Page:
Home > Market Commentary > Expect Slow Economic Growth in the US to Continue Through Early 2012

Expect Slow Economic Growth in the US to Continue Through Early 2012

This article analyzes the indicators comprising the Conference Board’s Lagging, Coincident and Leading Economic Indexes. Each indicator is analyzed individually, scored -1, 0, or +1 for mostly negative, neutral, or mostly positive, and then averaged into Lagging, Coincident and Leading diffusion indexes scaled from -100% (economic free fall) to +100% (robust expansion).

Here’s the upshot of the article: The first graph below depicts the equally-weighted diffusion indexes. The Lagging indicator score of +14% corroborates that the US economy was experiencing painfully slow growth during most of 2011. The Coincident indicator score of +25% suggests improving business conditions and accelerating growth late in 2011. The Leading indicator score of -10% suggests that the recent improvement in business conditions will not accelerate further, and the slow-growth environment will persist through the first half of 2012, at least.

If the indexes are calculated using the Conference Board’s weights, the results are similar, as shown in the graph below. The Lagging, Coincident and Leading scores equal +11%, +16%, and -11%, respectively.

Conclusion: The Conference Board’s Economic Indicators confirm that the US economy grew slowly in 2011. Conditions for growth improved slightly in the 4th quarter. Growth is not expected to accelerate for the first half of 2012, however, and may slow further. The US economy remains vulnerable to the forces that may have already tipped Europe into a recession.

Lagging Indicators

Average Bank Prime Rate (28.1%). Real Total Business Loans are also depicted (red line). A rising average prime rate indicates increasing demand for credit, as banks mark up the price of interest. Thus far the prime rate has failed to turn upwards in sync with business borrowing as it did in 2004. Score this indicator -1, as it fails to corroborate the 2011 economic expansion.

Consumer Price Index for Services (19.1%). This indicator peaks midway during a recession. It has displayed no meaningful trend since 2009. Score this indicator zero for neutral.

Ratio of Consumer Credit to Personal Income (18.9%). Real Personal Income is also depicted (red line). Consumer Credit/Personal Income is expected to display a trough several months after Real Personal Income begins rising, which is exactly what the indicator shows for late 2011. Score this indicator +1.

Inventory to Sales Ratio, Manufacturing and Trade (12.6%). This indicator rises during recessions as inventories accumulate, and declines during expansions. The indicator trended downwards in 2011, thus earning a score of +1.

Commercial and Industrial Loans (11.1%). Both the nominal and real series are displayed. Both series display a significant uptrend, confirming economic expansion as they did in 2004-2005. Score this indicator +1.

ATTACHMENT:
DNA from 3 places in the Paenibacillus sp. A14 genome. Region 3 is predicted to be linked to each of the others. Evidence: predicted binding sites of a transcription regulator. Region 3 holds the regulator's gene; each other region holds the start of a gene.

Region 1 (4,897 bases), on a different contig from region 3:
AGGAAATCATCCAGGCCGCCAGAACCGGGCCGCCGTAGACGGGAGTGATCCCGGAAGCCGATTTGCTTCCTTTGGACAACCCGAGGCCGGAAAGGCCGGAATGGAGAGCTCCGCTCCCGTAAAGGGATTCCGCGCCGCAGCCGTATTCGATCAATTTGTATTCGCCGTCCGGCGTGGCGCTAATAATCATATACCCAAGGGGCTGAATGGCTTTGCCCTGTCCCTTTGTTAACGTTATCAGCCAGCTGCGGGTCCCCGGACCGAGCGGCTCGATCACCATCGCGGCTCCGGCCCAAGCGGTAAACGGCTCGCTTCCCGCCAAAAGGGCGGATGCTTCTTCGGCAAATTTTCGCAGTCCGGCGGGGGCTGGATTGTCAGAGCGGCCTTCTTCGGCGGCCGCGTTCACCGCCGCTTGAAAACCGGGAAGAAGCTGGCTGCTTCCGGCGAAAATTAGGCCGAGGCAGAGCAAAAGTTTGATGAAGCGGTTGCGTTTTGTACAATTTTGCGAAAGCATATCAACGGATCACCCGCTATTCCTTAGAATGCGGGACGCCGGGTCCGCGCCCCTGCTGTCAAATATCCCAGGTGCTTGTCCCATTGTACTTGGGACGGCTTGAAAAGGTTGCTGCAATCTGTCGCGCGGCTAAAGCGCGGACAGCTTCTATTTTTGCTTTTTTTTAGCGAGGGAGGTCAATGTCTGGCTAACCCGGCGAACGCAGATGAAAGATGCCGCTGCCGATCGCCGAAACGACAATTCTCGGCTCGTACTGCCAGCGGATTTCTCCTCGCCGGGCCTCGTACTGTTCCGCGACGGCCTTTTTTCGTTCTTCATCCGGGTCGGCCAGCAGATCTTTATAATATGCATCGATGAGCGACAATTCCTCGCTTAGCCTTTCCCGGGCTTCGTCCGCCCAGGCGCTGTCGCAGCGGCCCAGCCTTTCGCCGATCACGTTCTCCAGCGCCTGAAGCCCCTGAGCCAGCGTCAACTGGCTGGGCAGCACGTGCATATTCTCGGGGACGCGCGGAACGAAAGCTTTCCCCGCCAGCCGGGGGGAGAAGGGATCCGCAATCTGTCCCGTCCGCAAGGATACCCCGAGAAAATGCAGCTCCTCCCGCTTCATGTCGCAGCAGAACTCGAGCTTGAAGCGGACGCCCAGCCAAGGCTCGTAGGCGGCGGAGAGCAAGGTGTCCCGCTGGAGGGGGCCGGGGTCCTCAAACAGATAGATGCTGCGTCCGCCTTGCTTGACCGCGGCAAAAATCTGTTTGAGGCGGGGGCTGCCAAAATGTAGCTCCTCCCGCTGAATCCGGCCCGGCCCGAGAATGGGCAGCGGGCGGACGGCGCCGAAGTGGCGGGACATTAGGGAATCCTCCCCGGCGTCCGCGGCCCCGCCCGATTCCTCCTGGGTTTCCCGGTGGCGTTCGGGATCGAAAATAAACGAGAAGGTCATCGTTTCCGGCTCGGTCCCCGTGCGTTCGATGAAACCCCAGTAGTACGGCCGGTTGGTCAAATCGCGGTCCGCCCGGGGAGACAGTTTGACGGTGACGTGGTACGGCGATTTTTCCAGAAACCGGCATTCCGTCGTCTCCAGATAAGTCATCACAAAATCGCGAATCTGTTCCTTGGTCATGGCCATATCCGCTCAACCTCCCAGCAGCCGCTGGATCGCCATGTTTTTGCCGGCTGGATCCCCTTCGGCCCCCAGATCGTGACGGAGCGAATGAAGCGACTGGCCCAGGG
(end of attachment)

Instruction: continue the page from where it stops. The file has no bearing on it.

Unit Labor Cost, Manufacturing (6.2%). Both the nominal and real series are displayed. Unit Labor Costs are expected to peak midway through a recession, which occurred in 2009. But Real Unit Labor Costs have been in a downtrend for 15 years, which may be good for business, but bad for the working class. Score this indicator zero for a mixed or neutral reading.

Median Duration of Unemployment (3.7%). The Labor Force Participation Rate is also shown. Unemployment Duration is expected to gradually decline as an expansion picks up steam. All official unemployment series get an unnatural boost from not counting the underemployed and discouraged labor force dropouts, however. The staggeringly high median duration of 22 weeks merits a score of -1. It is worth noting that the series took a long time to begin trending downward following the last recession, however, so improvements in this series may be forthcoming.

The summary table of Lagging Indicators is shown below. The equally-weighted and Conference Board-weighted scores of +14% and +11% confirm that the US economy experienced growth in 2011, but this growth was painfully slow.

Coincident Indicators

Employees on Nonagricultural Payrolls (54.1%). Total Nonfarm Payrolls (blue) and Total Nonfarm Hiring (red) are shown below. While both series have indeed turned upward, the US employs the same number of workers as it did in 2001, and is adding new workers at an almost ridiculously slow pace. Score this indicator zero for neutral, as the positive percentage changes are offset by the low level of the series.

Personal Income Less Transfer Payments (19.1%). Real Personal Income Less Real Transfer Payments is shown below. (A more granular view appears in the 2nd graph.) The series has bottomed, but the trend is flat, rather than rising.

Personal Income, Personal Consumption, and Transfer Payments (green) are depicted below. Total Transfer Payments fueled much of the rise in Personal Income over the past 2 years. With Transfer Payments leveling off (and predicted to decline in 2012), growth in Real Personal Income will most likely stagnate for a while. This indicator is right on the border, but the trend is up so I will score it +1.

Industrial Production (14.9%). The Nominal and Real series are shown. Nominal Industrial Production displays a promising rebound, but when adjusted for inflation, the long-term downtrend in the series is more evident. Score this series -1, as it bespeaks an economy in a long-term decline.

Real Manufacturing and Trade Sales (11.9%). Total Household Debt is also shown (as much of the sales growth from the past decade was fueled by debt). The series shows a smart rebound, and merits a score of +1.

The scores of the four Coincident Indicators are shown below. The diffusion scores are 25% (equally-weighted) and 16% (Conference Board weights), respectively, slightly higher than the Lagging Indicator scores. This suggests modest improvements in business conditions and economic growth in late 2011.

Leading Economic Indicators

Real M2 Money Supply (35.5%). Real M2 is depicted below, along with Real Consumer and Business Loans. The 2nd graph charts Real M2 with the Velocity of M2.